By Barr, Stephen M.
First Things: A Monthly Journal of Religion and Public Life
On June 26, two teams of scientists announced jointly that they had virtually completed the task of mapping the human genome. The announcement was made at a White House ceremony featuring the President of the United States, the Prime Minister of England, and the heads of the two teams. The following day, the banner headline in the New York Times read, "Genetic Code of Human Life is Cracked by Scientists." The Times devoted ten full pages to the subject. Time magazine made it the cover story. The Wall Street Journal opined, "This is truly big stuff."
Though big stuff, it was really not a big discovery or even big news. That there is such a thing as a human genome and what it does have been known for several decades; and the project to map it, which is now all but complete, was initiated ten years ago. The mapping of the human genome is a milestone, not a breakthrough.
In spite of the hoopla and hype attending the announcement, much of the media commentary and analysis was reasonably sober and matter of fact. It focused chiefly on the anticipated benefits to biology and medicine, which are indeed potentially immense. These include a much greater understanding of the processes of life, and the prediction, treatment, and cure of many diseases. Amidst all the justified celebration, however, some darker notes were sounded. President Clinton warned that in using future discoveries "we must ... not retreat from our oldest and most cherished human values." Francis Fukuyama, writing in the Wall Street Journal, expected that "we probably won't like the answers" that genome research will give to age-old questions. The editors of that paper agreed and suggested that future findings may "stand many of our beliefs on their heads." Articles in the New York Times, while mostly optimistic, also warned of the "risks" and "temptations" that would come with progress.
What are those risks, temptations, and frightening answers? The perceived dangers of genetic research fall into several categories, ranging from the practical to the apocalyptic. At the practical end are issues relating to medical privacy, the insurability of people with genetically identifiable risks for disease, and the use of genetic information "to stigmatize or discriminate against individuals or groups," as President Clinton put it.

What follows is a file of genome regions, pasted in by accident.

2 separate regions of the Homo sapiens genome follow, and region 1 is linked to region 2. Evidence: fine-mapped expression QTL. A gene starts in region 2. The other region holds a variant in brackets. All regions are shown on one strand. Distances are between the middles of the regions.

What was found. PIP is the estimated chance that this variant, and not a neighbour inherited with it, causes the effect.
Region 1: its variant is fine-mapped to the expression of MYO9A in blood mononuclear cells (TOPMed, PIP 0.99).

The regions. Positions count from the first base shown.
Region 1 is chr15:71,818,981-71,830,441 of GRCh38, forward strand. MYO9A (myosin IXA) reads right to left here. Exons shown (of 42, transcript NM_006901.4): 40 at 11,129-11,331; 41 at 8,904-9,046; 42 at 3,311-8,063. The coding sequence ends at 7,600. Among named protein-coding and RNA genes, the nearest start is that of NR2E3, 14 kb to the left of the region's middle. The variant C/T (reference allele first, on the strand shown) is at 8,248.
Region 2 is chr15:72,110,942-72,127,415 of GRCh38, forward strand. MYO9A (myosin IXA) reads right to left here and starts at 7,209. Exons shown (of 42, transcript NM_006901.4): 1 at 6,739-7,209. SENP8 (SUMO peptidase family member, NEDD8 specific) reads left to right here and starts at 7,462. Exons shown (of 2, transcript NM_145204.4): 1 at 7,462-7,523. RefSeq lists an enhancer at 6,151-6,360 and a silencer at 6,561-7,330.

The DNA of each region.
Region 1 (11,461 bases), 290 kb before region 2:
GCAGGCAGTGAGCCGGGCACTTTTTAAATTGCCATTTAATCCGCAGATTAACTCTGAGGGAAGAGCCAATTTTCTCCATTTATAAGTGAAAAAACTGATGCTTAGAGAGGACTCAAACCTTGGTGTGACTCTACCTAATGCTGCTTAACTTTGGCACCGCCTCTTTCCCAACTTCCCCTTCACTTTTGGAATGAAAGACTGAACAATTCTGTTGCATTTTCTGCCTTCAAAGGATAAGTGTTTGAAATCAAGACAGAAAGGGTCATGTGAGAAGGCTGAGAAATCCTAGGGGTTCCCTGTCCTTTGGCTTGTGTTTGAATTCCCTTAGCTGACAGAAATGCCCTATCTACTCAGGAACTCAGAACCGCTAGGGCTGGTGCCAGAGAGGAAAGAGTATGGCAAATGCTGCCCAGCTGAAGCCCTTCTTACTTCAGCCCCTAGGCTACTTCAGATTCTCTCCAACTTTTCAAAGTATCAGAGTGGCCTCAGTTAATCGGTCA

Still at the practical level, but reaching much deeper, are a host of fears surrounding the "genetic engineering" of human beings. Here there are at least three dangers. First, there is the possibility that social imbalances may arise as the result of parents "improving," "enhancing," or even designing their own offspring. Lee Silver, professor of biology at Princeton University and author of Remaking Eden, has warned that the technology of inserting genes into fertilized eggs--which he calls "reprogenetics"--will lead to a two-tier society: the "GenRich," who can afford to genetically enrich their children, and the "Naturals," who can't and will be left behind. Aside from such egalitarian concerns, there is the possibility that human genetic engineering will simply skew the human gene pool. As some traits are selected for, other traits that are less obviously desirable, or less understood, or more subtle, but nevertheless needed by society, may inadvertently be selected against.
A second danger of the engineering of humans is that it will profoundly change the relationship between parent and child. The child who is designed by his parents is in some measure made, not begotten, and becomes no longer a given to be accepted, but an invention, a technical artifact.
The third and most fearsome danger is that this kind of genetic control will eventually lead to the radical transformation of the human species itself. In the words of Fukuyama, "The way is then open to superseding the human race with something different." Indeed, the prophecy of Prof. Silver is that the GenRich and the Naturals will form not two social classes, but two distinct human species. …